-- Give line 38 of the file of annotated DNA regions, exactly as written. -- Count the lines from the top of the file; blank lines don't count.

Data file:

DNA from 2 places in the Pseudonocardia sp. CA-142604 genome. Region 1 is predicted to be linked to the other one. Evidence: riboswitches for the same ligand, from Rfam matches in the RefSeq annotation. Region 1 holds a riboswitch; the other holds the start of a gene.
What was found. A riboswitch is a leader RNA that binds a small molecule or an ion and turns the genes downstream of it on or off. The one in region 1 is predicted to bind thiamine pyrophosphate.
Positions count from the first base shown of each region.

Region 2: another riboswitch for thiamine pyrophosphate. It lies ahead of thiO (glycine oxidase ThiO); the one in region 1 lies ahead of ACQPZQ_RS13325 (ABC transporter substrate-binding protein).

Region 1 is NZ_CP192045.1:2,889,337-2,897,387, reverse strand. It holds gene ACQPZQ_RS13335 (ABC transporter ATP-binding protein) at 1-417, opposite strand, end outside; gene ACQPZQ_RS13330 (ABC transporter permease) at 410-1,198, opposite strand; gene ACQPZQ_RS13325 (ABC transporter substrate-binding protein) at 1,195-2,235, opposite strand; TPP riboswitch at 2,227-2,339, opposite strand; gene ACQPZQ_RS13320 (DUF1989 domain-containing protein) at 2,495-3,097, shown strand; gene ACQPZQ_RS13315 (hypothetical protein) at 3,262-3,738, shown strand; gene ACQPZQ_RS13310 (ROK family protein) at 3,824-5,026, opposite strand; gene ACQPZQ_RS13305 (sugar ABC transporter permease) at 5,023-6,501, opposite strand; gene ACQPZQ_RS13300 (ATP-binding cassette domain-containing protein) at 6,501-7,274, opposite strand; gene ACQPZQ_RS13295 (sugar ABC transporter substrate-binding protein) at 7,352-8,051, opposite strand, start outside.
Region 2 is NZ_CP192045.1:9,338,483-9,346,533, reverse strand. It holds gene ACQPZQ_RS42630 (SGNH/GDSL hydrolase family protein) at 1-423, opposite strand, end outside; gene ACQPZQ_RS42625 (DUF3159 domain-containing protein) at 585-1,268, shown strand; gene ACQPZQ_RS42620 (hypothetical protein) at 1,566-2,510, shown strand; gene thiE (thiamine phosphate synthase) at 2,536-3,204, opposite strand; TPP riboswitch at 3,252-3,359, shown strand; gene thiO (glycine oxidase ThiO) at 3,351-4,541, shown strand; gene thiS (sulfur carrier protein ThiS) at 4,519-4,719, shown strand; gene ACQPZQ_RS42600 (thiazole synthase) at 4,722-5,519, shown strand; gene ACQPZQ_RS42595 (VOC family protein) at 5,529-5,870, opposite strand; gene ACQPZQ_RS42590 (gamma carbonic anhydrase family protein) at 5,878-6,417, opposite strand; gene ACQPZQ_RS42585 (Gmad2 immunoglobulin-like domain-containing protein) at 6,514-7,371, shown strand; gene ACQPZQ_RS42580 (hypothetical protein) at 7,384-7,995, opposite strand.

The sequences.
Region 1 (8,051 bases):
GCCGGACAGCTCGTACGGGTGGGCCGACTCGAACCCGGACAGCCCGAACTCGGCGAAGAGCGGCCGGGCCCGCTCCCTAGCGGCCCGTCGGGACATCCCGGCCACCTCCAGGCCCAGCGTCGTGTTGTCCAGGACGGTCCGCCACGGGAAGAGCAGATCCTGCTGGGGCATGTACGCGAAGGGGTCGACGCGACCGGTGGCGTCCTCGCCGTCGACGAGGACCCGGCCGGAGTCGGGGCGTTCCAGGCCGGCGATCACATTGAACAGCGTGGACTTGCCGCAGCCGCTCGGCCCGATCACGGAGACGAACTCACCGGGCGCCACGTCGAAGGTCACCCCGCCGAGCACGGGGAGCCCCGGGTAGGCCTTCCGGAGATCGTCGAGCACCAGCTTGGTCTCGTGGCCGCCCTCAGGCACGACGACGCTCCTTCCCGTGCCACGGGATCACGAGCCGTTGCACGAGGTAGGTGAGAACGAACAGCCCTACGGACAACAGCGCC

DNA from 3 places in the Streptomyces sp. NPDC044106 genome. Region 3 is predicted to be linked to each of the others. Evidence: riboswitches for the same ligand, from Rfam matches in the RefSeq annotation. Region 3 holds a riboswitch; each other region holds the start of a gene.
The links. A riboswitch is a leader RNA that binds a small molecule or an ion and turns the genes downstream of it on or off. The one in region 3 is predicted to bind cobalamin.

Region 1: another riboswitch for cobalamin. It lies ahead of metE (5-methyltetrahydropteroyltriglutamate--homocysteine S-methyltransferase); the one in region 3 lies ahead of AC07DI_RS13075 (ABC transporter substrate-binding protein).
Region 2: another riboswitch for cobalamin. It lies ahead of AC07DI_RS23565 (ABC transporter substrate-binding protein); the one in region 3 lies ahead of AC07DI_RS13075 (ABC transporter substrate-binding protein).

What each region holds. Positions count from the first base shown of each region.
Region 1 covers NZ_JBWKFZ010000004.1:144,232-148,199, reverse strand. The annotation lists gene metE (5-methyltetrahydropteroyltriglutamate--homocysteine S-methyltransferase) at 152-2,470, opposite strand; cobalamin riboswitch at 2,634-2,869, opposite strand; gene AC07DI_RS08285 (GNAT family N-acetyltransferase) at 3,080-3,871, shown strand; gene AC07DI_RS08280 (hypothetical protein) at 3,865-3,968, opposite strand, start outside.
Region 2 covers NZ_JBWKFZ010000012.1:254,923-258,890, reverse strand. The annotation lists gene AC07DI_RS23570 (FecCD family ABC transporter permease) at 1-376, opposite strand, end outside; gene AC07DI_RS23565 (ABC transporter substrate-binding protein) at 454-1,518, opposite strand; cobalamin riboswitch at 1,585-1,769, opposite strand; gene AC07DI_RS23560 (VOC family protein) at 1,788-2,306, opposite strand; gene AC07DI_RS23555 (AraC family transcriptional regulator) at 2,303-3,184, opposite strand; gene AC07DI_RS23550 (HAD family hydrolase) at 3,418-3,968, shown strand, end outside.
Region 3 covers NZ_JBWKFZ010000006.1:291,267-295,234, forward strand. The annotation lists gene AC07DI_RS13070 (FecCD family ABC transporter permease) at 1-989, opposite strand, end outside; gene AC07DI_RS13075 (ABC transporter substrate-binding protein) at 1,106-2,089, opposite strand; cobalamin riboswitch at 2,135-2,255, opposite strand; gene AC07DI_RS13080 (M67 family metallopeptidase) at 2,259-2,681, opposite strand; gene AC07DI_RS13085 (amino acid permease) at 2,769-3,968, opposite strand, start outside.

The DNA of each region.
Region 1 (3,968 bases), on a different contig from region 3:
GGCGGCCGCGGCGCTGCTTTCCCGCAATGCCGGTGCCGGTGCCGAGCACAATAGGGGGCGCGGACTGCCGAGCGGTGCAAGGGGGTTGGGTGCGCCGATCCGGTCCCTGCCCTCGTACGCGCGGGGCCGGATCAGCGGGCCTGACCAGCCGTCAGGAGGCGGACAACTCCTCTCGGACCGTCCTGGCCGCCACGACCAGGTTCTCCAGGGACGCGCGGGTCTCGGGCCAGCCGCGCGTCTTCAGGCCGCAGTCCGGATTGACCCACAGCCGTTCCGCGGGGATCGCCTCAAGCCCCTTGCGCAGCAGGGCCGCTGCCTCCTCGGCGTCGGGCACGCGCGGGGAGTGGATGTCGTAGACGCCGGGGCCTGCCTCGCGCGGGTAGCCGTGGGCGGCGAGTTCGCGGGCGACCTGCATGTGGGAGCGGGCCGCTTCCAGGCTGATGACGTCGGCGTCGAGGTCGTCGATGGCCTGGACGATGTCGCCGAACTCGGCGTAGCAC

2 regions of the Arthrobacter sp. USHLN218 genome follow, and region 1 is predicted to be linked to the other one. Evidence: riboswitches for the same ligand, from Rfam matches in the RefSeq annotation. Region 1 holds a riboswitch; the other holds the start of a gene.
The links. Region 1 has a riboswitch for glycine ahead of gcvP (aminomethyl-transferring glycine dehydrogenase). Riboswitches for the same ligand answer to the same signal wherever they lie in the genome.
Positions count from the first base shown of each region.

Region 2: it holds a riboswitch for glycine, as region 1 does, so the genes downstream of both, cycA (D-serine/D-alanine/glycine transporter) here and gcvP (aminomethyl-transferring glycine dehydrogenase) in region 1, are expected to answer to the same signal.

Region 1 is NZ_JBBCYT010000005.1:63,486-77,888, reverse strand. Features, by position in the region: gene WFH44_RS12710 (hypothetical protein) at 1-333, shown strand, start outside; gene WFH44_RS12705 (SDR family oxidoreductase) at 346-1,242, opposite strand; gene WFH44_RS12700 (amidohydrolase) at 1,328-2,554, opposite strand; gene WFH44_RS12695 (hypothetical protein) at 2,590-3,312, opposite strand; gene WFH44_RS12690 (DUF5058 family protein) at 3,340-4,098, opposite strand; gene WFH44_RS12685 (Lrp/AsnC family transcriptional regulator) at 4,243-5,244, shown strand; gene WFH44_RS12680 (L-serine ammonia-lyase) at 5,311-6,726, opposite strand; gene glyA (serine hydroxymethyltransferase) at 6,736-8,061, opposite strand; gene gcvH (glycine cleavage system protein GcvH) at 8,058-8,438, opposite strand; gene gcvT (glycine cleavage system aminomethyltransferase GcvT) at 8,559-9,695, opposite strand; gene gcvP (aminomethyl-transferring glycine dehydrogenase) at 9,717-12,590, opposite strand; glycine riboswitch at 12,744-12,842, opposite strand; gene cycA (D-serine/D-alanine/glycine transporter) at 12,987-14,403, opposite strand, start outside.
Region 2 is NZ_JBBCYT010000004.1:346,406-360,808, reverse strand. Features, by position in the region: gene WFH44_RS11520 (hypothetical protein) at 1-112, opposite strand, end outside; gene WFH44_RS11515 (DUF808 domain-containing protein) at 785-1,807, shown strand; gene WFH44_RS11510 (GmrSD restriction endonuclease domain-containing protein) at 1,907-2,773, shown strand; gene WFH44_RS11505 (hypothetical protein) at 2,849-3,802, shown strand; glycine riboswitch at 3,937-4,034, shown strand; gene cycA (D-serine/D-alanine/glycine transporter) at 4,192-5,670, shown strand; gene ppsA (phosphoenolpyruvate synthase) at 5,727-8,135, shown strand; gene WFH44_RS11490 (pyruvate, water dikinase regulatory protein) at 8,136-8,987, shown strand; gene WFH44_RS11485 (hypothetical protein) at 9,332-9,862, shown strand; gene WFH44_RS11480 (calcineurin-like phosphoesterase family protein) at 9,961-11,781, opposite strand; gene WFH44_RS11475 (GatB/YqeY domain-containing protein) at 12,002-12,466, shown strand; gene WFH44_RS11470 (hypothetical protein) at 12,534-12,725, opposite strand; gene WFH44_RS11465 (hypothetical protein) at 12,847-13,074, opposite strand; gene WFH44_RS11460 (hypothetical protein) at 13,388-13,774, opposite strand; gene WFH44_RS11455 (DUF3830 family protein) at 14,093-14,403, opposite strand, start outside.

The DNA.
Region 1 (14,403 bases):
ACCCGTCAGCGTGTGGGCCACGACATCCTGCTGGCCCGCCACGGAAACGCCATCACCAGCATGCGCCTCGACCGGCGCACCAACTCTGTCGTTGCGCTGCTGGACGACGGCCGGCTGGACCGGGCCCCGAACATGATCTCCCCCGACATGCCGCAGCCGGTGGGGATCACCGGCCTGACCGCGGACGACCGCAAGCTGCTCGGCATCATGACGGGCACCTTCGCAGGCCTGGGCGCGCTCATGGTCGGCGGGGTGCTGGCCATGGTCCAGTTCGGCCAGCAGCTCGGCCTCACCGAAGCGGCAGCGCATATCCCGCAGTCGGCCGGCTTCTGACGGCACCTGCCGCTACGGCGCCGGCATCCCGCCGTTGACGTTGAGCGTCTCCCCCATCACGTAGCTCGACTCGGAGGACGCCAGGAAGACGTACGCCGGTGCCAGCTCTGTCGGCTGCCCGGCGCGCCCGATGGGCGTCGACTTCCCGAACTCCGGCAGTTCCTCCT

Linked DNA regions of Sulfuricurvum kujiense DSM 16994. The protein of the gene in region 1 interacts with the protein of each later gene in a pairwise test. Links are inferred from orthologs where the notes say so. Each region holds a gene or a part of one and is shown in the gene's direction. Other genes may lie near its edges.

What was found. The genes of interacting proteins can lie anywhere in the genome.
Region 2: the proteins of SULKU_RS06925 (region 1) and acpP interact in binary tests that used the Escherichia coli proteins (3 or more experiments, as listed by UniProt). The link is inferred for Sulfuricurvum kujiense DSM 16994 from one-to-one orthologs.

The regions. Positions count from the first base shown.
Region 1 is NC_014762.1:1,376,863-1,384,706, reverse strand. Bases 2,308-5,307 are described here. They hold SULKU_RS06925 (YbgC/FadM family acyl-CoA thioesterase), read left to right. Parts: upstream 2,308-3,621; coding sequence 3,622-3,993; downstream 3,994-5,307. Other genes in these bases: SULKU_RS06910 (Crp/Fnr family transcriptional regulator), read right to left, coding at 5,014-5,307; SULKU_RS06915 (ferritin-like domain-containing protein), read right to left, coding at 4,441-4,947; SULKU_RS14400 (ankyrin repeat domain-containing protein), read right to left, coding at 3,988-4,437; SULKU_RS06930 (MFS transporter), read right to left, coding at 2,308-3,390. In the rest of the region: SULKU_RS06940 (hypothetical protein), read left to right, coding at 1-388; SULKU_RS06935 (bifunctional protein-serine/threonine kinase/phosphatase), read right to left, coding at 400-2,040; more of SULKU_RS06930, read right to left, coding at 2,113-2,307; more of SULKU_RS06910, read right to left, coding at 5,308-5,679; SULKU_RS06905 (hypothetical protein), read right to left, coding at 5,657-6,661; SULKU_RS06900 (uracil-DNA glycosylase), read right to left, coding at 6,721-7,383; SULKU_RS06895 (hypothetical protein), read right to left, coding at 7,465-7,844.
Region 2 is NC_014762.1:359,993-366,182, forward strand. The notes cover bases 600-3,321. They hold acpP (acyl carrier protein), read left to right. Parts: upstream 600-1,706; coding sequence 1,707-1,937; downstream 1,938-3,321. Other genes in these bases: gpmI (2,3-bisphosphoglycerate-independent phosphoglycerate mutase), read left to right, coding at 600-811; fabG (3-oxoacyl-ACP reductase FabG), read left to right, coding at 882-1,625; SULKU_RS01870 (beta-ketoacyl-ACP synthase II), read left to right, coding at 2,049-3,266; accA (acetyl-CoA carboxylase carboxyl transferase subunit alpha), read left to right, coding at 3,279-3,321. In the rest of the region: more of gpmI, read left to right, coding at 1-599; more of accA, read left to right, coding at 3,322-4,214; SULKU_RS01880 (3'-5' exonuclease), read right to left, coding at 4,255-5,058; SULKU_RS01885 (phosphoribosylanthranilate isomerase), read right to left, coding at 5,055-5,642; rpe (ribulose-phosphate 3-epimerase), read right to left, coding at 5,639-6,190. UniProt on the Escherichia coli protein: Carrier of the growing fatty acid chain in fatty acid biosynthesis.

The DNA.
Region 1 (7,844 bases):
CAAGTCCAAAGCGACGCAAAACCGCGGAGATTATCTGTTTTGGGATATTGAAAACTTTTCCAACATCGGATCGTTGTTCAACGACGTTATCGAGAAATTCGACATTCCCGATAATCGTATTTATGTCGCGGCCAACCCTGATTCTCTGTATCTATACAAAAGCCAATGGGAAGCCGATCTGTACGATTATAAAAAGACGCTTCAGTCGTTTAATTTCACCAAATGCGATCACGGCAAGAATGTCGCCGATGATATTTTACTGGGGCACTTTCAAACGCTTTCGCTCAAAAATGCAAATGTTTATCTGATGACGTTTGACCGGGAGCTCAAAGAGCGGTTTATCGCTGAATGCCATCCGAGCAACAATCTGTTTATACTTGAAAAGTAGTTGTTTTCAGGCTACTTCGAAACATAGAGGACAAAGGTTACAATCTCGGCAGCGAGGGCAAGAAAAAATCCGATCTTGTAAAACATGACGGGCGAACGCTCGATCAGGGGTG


CAAGTCCAAAGCGACGCAAAACCGCGGAGATTATCTGTTTTGGGATATTGAAAACTTTTCCAACATCGGATCGTTGTTCAACGACGTTATCGAGAAATTCGACATTCCCGATAATCGTATTTATGTCGCGGCCAACCCTGATTCTCTGTATCTATACAAAAGCCAATGGGAAGCCGATCTGTACGATTATAAAAAGACGCTTCAGTCGTTTAATTTCACCAAATGCGATCACGGCAAGAATGTCGCCGATGATATTTTACTGGGGCACTTTCAAACGCTTTCGCTCAAAAATGCAAATGTTTATCTGATGACGTTTGACCGGGAGCTCAAAGAGCGGTTTATCGCTGAATGCCATCCGAGCAACAATCTGTTTATACTTGAAAAGTAGTTGTTTTCAGGCTACTTCGAAACATAGAGGACAAAGGTTACAATCTCGGCAGCGAGGGCAAGAAAAAATCCGATCTTGTAAAACATGACGGGCGAACGCTCGATCAGGGGTG